Apple Disk Transfer
ADT is the "Apple Disk Transfer" utility. Paul Guertin originally developed ADT as a way to transfer 5.25" disk image files from PC directly to diskette on a 48k or larger Apple II and to send 5.25" diskettes to PC where they are saved as .dsk disk image files. A typical ADT setup is an Apple II/IIe/IIc/IIgs with a serial card or built-in serial port connected via a NULL modem cable to a PC's COM port or a classic Mac's modem port with each computer running ADT.
Download ADT releases here.
19 August 2017: ADT 2.41 is released. This marks a more concerted effort to be hosted on github and incorporate a couple of creature comforts: leave the transfer screen up at the end of a transfer in order to let the user review the results, and change the defualt transfer speed to 115.2k, which has been the standard for ADTPro client and server for years.
8 July 2007: ADT 2007_2 is released. ADT now can operate with Laser 128 compatible computers. MacADT has also been added to the distribution.
3 June 2007: ADT 2007 is released. ADT now automatically scans for and detects appropriate serial hardware. Bootstrapping text files are included with different line endings (PC, Unix, Mac) though ADTPro's bootstrapping instructions are simpler and can even use the cassette ports.
Setting Up and Using ADT
Download ADT_2007_2.zip and unzip the archive. The result is a folder named "ADT_2007_2". This includes server programs for Windows, MS-DOS and MacOS, as well as two popular Apple II-side programs.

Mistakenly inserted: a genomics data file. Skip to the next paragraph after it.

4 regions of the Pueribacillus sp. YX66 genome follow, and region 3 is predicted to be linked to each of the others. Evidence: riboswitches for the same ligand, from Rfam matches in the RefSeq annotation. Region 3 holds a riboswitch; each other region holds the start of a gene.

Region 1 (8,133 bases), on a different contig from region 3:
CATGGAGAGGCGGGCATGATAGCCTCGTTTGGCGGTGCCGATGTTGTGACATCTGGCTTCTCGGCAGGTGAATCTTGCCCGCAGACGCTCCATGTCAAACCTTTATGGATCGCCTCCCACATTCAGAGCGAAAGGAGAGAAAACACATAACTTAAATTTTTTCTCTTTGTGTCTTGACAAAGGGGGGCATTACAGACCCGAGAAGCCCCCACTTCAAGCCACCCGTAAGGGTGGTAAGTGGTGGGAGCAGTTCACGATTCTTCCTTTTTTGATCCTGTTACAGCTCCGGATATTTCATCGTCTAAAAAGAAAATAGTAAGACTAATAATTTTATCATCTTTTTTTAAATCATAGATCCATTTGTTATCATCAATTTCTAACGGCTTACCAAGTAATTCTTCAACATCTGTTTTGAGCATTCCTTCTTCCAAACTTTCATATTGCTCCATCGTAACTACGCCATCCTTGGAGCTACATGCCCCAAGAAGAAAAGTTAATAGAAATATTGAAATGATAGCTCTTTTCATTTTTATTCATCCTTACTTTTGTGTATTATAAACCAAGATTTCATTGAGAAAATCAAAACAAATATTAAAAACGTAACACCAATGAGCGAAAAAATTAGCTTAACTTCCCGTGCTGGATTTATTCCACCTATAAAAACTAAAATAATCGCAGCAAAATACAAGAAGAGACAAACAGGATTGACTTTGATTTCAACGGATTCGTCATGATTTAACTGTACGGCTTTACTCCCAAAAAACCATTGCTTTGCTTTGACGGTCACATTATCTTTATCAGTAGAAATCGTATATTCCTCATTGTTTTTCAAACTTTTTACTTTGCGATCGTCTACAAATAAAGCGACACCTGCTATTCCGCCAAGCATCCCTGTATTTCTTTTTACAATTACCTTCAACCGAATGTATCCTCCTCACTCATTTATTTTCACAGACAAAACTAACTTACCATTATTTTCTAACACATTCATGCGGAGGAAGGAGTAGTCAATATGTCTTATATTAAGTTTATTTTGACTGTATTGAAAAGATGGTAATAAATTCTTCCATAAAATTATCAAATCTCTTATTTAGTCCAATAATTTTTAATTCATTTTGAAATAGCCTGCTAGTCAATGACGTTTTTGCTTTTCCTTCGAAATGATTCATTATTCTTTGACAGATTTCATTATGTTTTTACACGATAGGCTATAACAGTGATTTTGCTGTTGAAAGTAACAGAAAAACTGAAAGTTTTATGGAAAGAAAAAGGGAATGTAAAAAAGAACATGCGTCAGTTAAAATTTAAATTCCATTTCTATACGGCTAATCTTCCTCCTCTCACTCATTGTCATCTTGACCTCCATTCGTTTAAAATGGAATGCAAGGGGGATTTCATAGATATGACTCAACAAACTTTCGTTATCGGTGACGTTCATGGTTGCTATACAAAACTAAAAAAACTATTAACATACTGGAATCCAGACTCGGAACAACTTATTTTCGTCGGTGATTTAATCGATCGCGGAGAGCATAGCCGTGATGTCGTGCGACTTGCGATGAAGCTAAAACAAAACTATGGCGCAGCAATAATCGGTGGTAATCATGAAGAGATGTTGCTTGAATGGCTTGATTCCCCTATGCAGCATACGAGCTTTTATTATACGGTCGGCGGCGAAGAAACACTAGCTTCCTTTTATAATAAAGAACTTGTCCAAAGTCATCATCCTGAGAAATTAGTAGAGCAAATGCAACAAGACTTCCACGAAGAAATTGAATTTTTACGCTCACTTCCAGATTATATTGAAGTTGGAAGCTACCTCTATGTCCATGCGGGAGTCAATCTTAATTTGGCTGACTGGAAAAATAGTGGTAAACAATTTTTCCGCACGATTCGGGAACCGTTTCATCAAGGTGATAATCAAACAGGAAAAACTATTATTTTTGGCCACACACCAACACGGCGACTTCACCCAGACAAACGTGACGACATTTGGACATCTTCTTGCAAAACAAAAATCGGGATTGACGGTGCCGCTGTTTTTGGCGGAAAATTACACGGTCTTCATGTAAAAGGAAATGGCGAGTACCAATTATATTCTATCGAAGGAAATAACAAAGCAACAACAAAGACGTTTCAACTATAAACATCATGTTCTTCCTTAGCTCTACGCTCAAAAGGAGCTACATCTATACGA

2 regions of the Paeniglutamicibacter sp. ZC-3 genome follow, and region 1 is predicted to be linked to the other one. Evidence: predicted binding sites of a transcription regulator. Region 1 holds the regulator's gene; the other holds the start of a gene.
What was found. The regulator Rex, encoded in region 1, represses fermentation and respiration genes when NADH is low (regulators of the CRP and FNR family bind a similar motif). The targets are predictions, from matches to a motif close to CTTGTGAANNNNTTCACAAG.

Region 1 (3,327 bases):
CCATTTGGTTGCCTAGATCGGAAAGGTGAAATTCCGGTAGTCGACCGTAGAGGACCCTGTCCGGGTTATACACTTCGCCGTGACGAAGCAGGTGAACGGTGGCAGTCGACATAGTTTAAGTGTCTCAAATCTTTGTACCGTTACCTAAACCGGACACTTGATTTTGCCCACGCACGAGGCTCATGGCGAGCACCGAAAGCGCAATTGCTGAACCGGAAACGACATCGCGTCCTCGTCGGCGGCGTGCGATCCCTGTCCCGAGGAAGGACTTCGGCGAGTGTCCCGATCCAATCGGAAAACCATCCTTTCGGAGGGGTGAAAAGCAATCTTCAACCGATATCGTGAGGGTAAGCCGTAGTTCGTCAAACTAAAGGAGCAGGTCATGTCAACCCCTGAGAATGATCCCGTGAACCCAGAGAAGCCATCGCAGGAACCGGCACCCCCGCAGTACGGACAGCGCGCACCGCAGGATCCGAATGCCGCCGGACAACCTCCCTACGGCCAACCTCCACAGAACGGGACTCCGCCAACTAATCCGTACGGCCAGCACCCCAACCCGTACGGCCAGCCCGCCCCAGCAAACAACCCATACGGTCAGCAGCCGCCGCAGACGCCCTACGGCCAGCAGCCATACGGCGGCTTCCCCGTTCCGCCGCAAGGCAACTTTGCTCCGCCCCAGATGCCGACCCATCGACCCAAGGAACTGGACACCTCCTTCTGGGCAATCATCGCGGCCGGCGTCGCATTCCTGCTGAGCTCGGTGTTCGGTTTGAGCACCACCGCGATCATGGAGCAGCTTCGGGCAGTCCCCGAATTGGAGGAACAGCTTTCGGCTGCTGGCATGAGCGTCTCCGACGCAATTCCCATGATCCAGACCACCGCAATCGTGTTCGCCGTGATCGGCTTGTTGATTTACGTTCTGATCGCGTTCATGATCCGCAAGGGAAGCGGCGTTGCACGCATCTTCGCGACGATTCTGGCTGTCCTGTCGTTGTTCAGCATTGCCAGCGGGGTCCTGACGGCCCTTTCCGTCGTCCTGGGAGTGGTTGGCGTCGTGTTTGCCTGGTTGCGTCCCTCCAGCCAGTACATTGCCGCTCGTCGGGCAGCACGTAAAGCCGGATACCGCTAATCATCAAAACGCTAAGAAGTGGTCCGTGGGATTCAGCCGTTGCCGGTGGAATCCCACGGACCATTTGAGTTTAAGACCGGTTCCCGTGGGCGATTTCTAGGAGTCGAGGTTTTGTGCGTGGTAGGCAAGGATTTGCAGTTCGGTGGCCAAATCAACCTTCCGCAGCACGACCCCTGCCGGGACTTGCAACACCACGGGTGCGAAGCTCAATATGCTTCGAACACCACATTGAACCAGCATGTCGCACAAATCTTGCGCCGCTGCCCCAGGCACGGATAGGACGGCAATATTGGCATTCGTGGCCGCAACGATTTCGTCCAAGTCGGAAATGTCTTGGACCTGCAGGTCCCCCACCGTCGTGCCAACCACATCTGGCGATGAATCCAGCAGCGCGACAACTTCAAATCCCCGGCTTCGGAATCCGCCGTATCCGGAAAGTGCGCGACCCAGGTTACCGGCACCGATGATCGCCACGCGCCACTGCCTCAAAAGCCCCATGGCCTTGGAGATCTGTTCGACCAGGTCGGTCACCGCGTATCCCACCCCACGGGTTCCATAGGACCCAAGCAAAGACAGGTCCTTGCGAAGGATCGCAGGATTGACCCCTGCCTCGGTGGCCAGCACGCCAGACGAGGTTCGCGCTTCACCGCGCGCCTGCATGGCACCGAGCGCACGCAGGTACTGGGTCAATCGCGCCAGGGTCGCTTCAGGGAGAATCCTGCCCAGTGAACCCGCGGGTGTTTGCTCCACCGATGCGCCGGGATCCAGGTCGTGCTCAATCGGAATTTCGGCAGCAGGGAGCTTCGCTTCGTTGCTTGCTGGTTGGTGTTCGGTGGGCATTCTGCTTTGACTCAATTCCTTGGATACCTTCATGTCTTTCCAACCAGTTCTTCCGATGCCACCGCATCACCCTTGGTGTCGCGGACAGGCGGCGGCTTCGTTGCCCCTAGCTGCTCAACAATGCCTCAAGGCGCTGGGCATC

adt.exe: A Windows32 version of the PC server program by Sean Gugler.
adtdos.exe: An MS-DOS version of the PC server program by Paul Guertin.
MacADT.sit: Stuffit archive of the Mac server program by Hideki Naito.
Apple II Side
ADT: This is the original ADT (now at version 2.41). It is intended for use on an just about any Apple II or compatible.
You will need to transfer the Apple II-side ADT program to the Apple II.
The ADTPro project has bootstrapping instructions that simplify and speed up the bootstrapping process with new server software, but it does require Java on the host computer to run. Otherwise, the included text documentation files discuss how to set up a NULL modem connection, do the transfer, and more. Also see the comp.sys.apple2 Apple II newsgroup and feel free to ask questions.
This ADT distribution allows running ADT under Windows or from the MS-DOS
prompt. To start the Win32 version, double-click
adt.exe or run it from a